Though the impact our digital habits have on mental health may be increasingly grabbing the spotlight, there’s less talk about how these same technologies may one day be used to revolutionize how we treat mental illness.
On Sept. 28, Future Tense convened leading researchers in the field to discuss the ways technology is changing approaches to psychiatric study and care. The question at the heart of the discussion was: Are we on the verge of a new era in psychiatric care, or will these treatments go the way of other now-condemned methods?
The first panel discussed the proliferation of apps that collect data from a patient’s smartphone app to draw conclusions about his or her mental health. Apps can reveal how often a patient has been communicating with loved ones, or whether their syntax is changing in text messages—things that could indicate whether they might be starting to experience a manic episode, for instance.
Steven Chan—who is a clinical informatics fellow at the University of California-San Francisco and has worked with an American Psychiatric Association group to address these questions—touted the value of apps that allow clinicians to monitor their patient’s behaviors. Given the shortage of psychiatrists in both the United States and abroad, increasing access is one of the most promising aspects of mental health tech.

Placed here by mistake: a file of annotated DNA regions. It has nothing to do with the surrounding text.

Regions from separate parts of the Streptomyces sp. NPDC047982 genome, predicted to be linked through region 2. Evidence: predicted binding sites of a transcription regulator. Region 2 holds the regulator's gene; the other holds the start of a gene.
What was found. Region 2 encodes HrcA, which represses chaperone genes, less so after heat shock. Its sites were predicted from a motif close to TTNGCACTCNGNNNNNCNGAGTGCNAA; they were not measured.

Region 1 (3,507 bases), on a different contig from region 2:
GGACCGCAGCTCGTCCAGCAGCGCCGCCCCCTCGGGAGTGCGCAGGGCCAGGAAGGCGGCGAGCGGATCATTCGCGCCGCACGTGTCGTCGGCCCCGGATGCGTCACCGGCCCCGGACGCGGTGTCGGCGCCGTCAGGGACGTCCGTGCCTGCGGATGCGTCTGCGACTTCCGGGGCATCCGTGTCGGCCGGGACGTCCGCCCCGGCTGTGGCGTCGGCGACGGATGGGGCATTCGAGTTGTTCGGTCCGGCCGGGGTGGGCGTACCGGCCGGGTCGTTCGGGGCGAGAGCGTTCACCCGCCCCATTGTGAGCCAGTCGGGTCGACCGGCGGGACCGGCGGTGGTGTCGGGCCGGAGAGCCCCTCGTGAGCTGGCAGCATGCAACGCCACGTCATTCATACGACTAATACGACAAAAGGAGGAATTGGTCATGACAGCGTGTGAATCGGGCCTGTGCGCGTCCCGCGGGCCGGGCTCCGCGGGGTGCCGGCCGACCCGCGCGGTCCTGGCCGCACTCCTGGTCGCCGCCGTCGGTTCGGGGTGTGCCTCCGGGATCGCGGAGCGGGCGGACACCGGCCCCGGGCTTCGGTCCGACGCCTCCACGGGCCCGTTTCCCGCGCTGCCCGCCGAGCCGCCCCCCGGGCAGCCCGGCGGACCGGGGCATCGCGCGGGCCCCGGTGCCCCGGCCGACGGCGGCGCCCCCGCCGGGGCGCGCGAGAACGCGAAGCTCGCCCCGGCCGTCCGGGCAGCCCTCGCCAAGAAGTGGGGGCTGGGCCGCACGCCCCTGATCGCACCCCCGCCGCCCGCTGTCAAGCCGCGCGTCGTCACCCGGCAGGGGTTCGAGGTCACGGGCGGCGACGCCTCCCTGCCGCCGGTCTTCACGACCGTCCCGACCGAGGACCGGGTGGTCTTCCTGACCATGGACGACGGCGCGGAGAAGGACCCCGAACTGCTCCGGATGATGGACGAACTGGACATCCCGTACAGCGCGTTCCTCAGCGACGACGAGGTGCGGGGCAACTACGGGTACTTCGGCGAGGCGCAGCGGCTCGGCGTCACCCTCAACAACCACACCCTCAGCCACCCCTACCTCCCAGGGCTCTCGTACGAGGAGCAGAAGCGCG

Apps can also provide users with the kind of social connections that psychiatric disorders can inhibit. Journalist David Dobbs shared with the audience his experience reporting on PRIME, an app created for people with schizophrenia so they can support one another. It’s still experimental, but it’s promising. “It’s easy to overlook the power of the smartphone to connect people with a mental health challenge to connect and compare notes,” said Dobbs.
But speakers warned about the consequences of quickly scaling up apps in mental health treatment. For instance, many apps fail to inform users of their privacy policies, if they have them at all. Regulation is also falling behind.
John Torous, co-director of the digital psychiatry program at the Beth Israel Deaconess Medical Center, cautioned against seeing big data collection as a magic fix for mental health care. Psychiatric treatment needs to be personalized to each patient—there’s no one-size-fits-all app that will work for different disorders. “That’s part of the question—who do we target these things to? Who's going to respond best to a technological intervention?” said Torous.
Following the first panel, Skip Rizzo, director for medical virtual reality at the University of Southern California Institute for Creative Technologies, presented the audience with examples of how he’s incorporated VR and simulated humans in a variety of situations, including treating PTSD in veterans. “Of any application area for VR, mental health has some of the most evolved psychology,” Rizzo said. He said he’s found that many veterans who would shy away from seeing a “shrink” are more willing to open up to a virtual assistant. According to Rizzo, consumer VR has the ability to push more therapy into the home environment.